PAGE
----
The design of the transportation network is also very important. If streets aren’t well connected and designed for slow traffic, then it’s harder to use healthy modes of transportation like walking and biking because of long distances and unsafe roadways. It’s important for policy makers in different parts of government to work together to build healthy cities. Many emergency responders want very wide streets for their trucks. However, these wide streets encourage speeding and increase crossing distances, putting pedestrians and cyclists in danger. Wide streets also increase the amount of asphalt, contributing to higher urban temperatures (the urban heat island effect), which can be fatal to the elderly and other vulnerable people during extreme heat. However, efforts by planning organizations such as the National Association of City Transportation Officials and the Congress for the New Urbanism have shown that there are many opportunities for cities to collaborate to build safe, healthy and livable cities for all modes of transportation.

On the land use side, it’s important for local governments to allow mixed-use and efficient pedestrian-oriented development so that people can be closer to their destinations. Mixed-use development isn’t just for downtowns. It used to be common for residential areas to have corner stores, in-home stores or businesses, and small commercial districts so that most people in a city were walking distance from most of their daily needs. Because of this, people used to get more exercise just by going about their everyday lives. Today, most cities have made this type of mixed use illegal in the majority of their zoned neighborhoods. Cities can help us return to having active lives by allowing residential areas to have neighborhood commercial uses and making it easier to build residential uses in commercial and light-industrial zones.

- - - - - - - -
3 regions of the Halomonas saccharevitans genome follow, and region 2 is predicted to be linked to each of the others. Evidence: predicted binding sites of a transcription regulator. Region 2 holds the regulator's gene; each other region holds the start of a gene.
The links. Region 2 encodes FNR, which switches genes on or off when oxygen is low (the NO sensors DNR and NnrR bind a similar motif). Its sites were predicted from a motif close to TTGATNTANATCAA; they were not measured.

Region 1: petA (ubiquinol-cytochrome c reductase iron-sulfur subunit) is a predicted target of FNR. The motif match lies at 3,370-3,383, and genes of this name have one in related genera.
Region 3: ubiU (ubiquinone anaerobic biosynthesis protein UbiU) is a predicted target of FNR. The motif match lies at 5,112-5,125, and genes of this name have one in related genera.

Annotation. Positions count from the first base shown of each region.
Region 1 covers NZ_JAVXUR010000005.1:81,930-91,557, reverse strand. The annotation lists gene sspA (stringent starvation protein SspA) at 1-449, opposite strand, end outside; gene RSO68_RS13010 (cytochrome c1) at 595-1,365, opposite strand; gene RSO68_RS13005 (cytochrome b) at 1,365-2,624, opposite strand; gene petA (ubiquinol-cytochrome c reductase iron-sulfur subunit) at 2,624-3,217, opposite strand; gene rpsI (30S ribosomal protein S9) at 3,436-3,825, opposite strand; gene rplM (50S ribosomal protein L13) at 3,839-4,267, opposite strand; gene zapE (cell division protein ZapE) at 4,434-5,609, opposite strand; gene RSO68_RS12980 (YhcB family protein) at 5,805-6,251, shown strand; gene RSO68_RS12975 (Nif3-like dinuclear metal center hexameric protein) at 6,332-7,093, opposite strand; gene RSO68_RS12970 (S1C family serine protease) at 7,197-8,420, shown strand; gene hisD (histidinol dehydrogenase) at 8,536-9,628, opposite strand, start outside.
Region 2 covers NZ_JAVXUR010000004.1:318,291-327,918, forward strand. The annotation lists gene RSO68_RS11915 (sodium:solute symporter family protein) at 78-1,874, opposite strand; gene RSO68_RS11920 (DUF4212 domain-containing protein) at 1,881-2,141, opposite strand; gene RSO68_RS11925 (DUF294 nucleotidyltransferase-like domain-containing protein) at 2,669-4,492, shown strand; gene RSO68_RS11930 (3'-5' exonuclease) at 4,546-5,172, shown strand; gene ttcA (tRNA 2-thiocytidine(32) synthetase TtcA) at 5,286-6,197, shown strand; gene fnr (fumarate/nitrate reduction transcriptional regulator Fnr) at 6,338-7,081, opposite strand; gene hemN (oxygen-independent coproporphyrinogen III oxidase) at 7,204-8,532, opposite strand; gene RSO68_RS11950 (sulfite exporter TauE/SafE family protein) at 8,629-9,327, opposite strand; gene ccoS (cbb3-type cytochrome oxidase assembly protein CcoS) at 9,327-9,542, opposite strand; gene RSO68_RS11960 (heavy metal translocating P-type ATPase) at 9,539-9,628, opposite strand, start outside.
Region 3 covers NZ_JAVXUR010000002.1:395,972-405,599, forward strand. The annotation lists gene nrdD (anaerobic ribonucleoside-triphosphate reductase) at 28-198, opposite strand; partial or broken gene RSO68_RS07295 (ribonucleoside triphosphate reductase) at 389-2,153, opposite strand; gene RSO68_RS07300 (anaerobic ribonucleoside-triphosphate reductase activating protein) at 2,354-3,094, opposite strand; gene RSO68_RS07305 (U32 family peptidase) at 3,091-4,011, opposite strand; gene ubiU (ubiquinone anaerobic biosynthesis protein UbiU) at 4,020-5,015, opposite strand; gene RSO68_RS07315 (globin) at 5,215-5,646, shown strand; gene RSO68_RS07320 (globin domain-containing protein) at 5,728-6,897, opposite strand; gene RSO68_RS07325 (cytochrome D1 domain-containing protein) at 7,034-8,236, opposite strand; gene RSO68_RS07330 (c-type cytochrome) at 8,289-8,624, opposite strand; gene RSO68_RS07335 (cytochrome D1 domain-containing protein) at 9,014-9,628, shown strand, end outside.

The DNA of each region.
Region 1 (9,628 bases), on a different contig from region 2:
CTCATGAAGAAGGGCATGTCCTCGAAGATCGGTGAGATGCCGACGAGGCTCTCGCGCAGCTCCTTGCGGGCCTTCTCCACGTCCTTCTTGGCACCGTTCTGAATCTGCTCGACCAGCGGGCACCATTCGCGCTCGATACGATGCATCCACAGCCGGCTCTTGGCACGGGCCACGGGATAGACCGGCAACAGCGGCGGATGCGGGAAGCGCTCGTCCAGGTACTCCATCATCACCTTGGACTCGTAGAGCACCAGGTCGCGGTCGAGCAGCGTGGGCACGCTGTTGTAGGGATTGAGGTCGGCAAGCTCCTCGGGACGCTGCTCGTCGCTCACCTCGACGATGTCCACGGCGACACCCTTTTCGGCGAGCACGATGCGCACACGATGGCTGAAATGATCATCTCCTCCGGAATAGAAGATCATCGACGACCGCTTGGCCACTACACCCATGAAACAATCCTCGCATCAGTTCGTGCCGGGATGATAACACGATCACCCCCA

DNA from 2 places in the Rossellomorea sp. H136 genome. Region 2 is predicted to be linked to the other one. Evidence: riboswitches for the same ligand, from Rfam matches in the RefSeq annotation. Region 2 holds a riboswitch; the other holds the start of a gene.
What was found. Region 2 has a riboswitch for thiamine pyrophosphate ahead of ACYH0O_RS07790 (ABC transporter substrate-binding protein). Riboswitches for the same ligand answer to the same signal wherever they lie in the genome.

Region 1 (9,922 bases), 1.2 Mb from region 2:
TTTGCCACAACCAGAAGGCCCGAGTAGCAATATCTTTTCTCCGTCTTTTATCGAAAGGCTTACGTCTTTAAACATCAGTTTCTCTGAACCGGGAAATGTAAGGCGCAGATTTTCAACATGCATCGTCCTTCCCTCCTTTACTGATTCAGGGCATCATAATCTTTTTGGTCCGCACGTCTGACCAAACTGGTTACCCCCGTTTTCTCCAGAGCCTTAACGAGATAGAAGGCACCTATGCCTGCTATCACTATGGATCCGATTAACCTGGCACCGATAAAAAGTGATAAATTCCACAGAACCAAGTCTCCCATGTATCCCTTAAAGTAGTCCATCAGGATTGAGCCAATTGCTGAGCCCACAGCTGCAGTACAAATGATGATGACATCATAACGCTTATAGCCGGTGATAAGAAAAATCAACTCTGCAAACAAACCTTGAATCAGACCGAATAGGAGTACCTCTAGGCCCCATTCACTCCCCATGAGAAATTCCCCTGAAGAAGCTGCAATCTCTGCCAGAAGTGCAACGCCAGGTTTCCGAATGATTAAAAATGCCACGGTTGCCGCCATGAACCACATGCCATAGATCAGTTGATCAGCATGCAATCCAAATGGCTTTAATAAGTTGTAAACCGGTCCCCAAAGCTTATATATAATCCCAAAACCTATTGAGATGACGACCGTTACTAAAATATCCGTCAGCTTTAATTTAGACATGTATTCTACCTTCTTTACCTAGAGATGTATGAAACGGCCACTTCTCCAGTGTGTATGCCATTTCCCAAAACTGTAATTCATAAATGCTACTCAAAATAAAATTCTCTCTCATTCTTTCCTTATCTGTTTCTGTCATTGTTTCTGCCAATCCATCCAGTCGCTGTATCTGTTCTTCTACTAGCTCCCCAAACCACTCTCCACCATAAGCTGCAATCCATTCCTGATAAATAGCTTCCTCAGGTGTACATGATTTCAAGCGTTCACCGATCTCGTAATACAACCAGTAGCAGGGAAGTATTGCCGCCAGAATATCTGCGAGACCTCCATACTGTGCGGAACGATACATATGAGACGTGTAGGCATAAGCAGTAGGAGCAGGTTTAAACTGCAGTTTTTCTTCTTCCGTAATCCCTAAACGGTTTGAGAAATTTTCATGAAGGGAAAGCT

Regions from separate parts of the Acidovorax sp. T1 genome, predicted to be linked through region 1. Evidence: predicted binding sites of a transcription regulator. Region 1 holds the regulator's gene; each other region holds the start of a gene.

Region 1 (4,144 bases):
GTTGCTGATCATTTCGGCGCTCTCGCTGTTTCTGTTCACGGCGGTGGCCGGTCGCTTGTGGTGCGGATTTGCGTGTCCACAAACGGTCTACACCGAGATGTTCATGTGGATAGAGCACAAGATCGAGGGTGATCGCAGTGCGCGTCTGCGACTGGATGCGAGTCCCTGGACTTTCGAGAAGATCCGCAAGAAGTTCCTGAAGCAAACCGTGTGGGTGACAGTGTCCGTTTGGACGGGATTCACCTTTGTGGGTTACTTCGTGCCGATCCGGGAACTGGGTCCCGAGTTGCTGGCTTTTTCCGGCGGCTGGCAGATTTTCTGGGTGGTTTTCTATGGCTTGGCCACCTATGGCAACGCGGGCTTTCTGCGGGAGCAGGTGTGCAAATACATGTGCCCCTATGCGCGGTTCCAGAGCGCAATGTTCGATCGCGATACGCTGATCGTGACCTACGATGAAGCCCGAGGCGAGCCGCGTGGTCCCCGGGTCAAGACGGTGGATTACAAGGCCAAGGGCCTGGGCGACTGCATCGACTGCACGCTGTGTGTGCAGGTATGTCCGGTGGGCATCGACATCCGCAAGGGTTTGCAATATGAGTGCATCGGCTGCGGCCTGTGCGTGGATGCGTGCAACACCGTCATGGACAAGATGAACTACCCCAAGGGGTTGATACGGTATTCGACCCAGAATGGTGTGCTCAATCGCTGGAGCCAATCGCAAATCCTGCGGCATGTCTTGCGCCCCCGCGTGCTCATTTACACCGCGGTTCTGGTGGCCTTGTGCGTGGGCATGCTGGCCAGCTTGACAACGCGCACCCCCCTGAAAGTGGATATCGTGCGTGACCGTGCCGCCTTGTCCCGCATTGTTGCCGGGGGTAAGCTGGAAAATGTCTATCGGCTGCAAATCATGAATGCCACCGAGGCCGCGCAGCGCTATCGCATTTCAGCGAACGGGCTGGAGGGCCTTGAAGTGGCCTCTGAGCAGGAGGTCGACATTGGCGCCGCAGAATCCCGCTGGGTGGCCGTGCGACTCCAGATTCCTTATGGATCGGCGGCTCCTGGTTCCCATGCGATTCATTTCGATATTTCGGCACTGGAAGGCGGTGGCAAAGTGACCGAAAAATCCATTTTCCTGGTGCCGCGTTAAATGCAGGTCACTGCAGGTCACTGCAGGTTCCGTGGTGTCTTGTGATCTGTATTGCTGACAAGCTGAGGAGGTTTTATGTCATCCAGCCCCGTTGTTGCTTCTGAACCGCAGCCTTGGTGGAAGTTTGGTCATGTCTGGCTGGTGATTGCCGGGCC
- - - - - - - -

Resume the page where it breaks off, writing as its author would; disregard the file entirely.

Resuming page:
Similarly, compact development like multi-story buildings built close to each other instead of separated by parking lots will help create a built environment where it’s easier to walk because destinations are closer. Again, city governments have the power to make this happen through pedestrian-friendly development standards, for example by increasing height limits and not mandating off-street parking. Design standards must favor pedestrians by prohibiting parking between the building and the street, and requiring sidewalk-facing building entrances.

The bottom line is this: we can create the built environment we want. We should feel empowered to make different choices in order to have cities in Oregon where it’s safe and comfortable to walk, bike and take transit.


The State of Oregon’s Transportation and Growth Management Program has resources to help local governments build healthier communities that support active transportation modes like walking and biking. For more information visit, https://www.oregon.gov/lcd/TGM/Pages/index.aspx, or contact Laura Buhl, [email protected], (971) 375-3552.